WASHINGTON U. – ST. LOUIS (US) — There are new details about how the world’s smallest farmer picks up edible bacteria and then harvests them like crops.
The organism, a social amoeba called Dictyostelium discoideum, carries not one but two strains of bacteria. One strain is the “seed corn” for a crop of edible bacteria, and the other strain is a weapon that produces defensive chemicals.
The edible bacteria, the scientists found, evolved from the toxic one. The two strains differ by many mutations but a single key mutation, which hit an important controller in the genome of the nonfood strain, alters expression of 10 percent of its genome. This alteration increases the expression of some genes and decreases the expression of others.
A mutation that affects this much of a genome could be lethal, but in this case it had the surprising effect of making the bacterium edible by changing its chemical profile.
Scientists at Washington University in St. Louis and Harvard University describe their findings in the Proceedings of the National Academy of Sciences.
The first farmer
The first farmers were found by Debra Brock, then a graduate student in the laboratory run by David Queller and Joan Strassmann at Rice University in Houston, Texas. All three scientists have since moved to Washington University in St. Louis, where Queller and Strassmann are professors of biology and Brock is a research scientist.
Brock, who had worked for years with the standard axenic (pure, or uncontaminated) lab clone, noticed something strange about the D. discoideum in the Queller/Strassmann lab, which had been collected from the wild.
When she looked at wild D. discoideum clones under a microscope, she saw bacteria in the sori of some clones. Oddly it was always the same clones that carried bacteria. The bacteria caught her attention because she had never seen anything like this in the lab clone.
“As I tell the students, it’s all about the details,” Brock says.
Whenever she found a D. discoideum clone carrying bacteria, Brock tried to isolate the bacteria. This was a bit hit or miss, she explains, because many organisms that live in the soil cannot be grown in the lab.
Eventually she found a champion D. discoideum: a farmer clone from which she was able to isolate two strains of bacteria. At least the strains looked different when they were cultured in a dish.
She sent the two bacteria out to be identified genetically and both came back as Pseudomonas fluorescens: the same species, even though they were morphologically so different.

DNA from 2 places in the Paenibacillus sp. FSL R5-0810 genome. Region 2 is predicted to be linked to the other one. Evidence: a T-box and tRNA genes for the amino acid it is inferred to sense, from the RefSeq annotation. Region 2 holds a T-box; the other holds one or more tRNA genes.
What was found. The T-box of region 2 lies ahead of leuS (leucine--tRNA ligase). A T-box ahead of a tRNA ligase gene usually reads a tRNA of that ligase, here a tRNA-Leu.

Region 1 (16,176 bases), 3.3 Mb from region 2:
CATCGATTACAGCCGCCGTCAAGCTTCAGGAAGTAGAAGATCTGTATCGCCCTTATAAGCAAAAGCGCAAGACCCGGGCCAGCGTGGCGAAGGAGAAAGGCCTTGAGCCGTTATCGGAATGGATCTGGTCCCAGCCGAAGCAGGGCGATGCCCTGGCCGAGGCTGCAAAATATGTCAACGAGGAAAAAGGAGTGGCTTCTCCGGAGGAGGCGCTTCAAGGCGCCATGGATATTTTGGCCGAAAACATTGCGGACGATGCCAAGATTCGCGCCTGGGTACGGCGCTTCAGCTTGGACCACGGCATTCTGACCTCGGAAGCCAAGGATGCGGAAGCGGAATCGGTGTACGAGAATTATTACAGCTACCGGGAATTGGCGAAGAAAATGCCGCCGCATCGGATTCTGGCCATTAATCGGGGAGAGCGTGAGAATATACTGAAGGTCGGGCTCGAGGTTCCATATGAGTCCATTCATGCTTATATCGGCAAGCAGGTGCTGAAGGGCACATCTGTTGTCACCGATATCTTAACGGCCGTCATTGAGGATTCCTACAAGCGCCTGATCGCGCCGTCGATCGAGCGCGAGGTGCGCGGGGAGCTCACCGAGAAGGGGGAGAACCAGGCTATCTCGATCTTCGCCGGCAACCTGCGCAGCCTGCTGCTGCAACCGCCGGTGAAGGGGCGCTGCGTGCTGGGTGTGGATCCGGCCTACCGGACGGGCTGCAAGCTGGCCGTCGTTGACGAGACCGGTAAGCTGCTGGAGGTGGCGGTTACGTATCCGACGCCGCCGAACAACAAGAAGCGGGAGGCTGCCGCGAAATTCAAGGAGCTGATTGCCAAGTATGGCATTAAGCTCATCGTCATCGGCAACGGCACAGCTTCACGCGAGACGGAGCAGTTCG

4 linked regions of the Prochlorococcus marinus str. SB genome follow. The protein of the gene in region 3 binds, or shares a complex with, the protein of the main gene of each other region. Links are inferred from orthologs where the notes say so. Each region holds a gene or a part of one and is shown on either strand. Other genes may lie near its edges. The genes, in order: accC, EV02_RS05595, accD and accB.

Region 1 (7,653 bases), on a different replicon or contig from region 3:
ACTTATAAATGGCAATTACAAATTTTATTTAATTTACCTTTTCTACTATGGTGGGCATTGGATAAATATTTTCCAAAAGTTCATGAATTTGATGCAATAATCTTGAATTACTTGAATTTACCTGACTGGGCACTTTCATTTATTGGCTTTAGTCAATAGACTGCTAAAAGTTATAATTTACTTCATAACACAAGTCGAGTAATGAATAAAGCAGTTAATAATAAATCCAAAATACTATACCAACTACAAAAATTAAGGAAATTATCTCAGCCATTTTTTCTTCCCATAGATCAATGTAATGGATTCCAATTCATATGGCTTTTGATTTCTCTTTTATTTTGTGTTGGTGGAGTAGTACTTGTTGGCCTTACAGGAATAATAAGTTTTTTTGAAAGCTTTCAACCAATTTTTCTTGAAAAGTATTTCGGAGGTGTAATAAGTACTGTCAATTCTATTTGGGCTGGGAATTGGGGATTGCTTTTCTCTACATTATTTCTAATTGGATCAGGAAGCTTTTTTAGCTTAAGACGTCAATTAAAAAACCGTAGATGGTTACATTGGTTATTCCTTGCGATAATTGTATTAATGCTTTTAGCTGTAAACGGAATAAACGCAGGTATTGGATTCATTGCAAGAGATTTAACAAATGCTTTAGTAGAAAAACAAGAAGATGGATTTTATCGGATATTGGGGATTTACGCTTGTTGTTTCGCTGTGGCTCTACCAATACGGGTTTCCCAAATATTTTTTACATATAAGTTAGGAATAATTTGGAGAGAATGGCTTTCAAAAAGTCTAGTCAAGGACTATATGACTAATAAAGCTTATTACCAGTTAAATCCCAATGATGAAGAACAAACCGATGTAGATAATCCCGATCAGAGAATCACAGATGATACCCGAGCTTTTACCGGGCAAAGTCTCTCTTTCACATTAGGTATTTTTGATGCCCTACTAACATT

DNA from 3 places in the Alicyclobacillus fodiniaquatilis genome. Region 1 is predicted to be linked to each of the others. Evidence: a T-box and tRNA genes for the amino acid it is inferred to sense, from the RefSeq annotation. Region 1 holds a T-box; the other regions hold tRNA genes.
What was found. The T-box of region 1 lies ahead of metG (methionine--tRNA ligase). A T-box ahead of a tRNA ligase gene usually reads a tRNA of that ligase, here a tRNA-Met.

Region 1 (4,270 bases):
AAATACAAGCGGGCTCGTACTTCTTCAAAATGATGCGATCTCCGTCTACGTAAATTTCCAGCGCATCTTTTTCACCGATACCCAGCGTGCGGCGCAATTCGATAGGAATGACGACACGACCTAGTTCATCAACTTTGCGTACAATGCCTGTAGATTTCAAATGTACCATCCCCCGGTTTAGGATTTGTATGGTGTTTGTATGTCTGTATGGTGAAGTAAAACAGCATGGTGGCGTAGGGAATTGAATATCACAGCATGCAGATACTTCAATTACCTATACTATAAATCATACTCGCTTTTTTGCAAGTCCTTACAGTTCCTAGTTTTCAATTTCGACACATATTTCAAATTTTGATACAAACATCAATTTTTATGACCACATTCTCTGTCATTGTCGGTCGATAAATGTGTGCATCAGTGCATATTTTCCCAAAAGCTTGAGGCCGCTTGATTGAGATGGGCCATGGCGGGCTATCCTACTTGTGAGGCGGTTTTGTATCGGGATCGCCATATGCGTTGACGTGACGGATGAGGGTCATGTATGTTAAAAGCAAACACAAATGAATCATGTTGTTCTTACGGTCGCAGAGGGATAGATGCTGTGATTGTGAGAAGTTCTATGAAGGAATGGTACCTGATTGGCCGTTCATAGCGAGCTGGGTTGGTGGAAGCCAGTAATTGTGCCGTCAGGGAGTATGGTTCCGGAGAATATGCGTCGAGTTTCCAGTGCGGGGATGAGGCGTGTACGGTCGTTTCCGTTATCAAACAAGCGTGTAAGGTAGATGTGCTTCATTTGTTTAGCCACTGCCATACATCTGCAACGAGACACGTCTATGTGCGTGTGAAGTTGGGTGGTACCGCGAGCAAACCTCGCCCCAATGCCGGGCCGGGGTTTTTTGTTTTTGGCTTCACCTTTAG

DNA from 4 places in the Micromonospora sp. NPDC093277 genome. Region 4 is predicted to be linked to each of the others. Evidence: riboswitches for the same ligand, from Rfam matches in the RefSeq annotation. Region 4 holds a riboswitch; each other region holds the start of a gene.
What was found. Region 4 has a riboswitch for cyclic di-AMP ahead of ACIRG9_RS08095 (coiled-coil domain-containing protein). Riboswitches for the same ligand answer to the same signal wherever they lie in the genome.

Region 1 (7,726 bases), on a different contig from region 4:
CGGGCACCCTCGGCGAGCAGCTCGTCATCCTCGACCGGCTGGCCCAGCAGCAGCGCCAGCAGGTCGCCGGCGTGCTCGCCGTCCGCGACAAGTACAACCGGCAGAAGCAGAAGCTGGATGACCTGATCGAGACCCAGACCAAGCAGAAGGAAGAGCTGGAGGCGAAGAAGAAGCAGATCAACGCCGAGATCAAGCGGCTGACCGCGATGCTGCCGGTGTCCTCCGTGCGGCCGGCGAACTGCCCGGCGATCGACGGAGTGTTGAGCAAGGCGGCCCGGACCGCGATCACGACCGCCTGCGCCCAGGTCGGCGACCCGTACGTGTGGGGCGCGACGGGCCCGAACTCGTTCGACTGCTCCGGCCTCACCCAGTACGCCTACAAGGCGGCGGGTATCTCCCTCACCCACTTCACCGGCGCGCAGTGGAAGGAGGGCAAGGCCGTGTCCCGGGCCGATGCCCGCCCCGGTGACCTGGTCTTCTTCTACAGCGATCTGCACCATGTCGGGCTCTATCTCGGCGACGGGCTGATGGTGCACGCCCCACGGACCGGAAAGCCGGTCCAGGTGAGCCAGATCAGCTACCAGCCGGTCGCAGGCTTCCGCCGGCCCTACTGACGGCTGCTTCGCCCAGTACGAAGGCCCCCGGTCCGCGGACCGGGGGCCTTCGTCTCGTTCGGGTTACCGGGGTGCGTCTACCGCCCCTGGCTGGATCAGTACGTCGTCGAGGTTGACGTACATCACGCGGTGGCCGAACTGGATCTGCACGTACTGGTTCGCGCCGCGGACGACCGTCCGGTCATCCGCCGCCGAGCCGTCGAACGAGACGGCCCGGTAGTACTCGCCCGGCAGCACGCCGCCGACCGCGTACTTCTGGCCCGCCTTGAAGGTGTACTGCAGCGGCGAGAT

“It was a bit of a puzzle,” Brock says. On top of that one of the two morphs was edible and the other was not, and the edible one was the first edible strain she had isolated that wasn’t a lab feedstock.
“So, I now had two bacteria that seemed the same and one was a food and the other wasn’t,” Brock says. “That was really odd.”
When the original farmer paper appeared in Nature in 2011, Jon Clardy of the Harvard Medical School in Boston noticed a passing reference to the D. discoideum farmer with two hitchhikers in the supplement section of the paper.
Clardy, who studies the chemistry of mutualism, contacted the Queller/Strassmann lab to suggest the two labs collaborate to unravel the interactions among the newly discovered threesome.
Brock sent the bacteria to Harvard, where Pierre Stallforth, a postdoctoral associate in the Clardy lab, grew them in liquid media. He sent extracts from the media back to Brock, who tested them on D. discoideum to see if they were active.
“Ultimately Pierre figured out that the nonfood strain was producing two chemicals: chromene and pyrrolnitrin. And excitingly, chromene is a new compound,” Strassmann says.
“We determined chromene increases spore production in the farmer strain and suppresses spore formation in the nonfarmer strain,” she explains. “We saw the same increases in the farmer and decreases in the non-farmer with pyrrolnitrin.
“A known antibiotic and antifungal, pyrrolnitrin probably also suppresses other organisms in the soil that might compete with the farmer strain.”
Assays showed that it was not merely the absence of chromene and pyrrolnitrin that made the food bacterium edible. Something else is going on as well.
‘A weird thing to evolve’
Stallforth next sequenced the entire genome of the two bacterial strains to look for mutations that might explain the differences between them.
The genes responsible for producing pyrrolnitrin were intact in both strains. So he looked at the genes for a two-part global activator that regulates the pyrrolnitrin pathway, among many other genes.
Sure enough, there was a mutation in one of the controller genes of the food bacterium that turned it off and broke the controller. As shown by others in a previous study, breaking the controller changed the expression of 10 percent of the bacteria’s genome.
“That’s pretty cool, but then you still don’t really know for sure if that mutation is the one that matters,” Strassmann says.
To check, Stallforth artificially broke the controller—and only the controller—in the nonedible P. fluorescens bacterium. The knockout strain he created had the same chemical profile as the food bacterium and it, too, was edible.
Had a similar mutation in the evolutionary past created the edible strain? To answer that question, the scientists constructed a family tree of P. fluorescens clones in the Strassmann/Queller lab by comparing 20 genes.
“It turns out that of all the bacteria strains we’ve ever isolated, the two we collected from the D. discoideum farmer clone Brock discovered are the most closely related, Queller adds.
“The tree also tells us that edibility is a derived trait. These guys used to be inedible and became edible. That’s just a weird thing to evolve: to be able to be eaten,” Queller says.
It makes sense only because it benefits kin, more of whom will be carried to new locations by the well-fed farmer D. discoideum clone, the scientists say.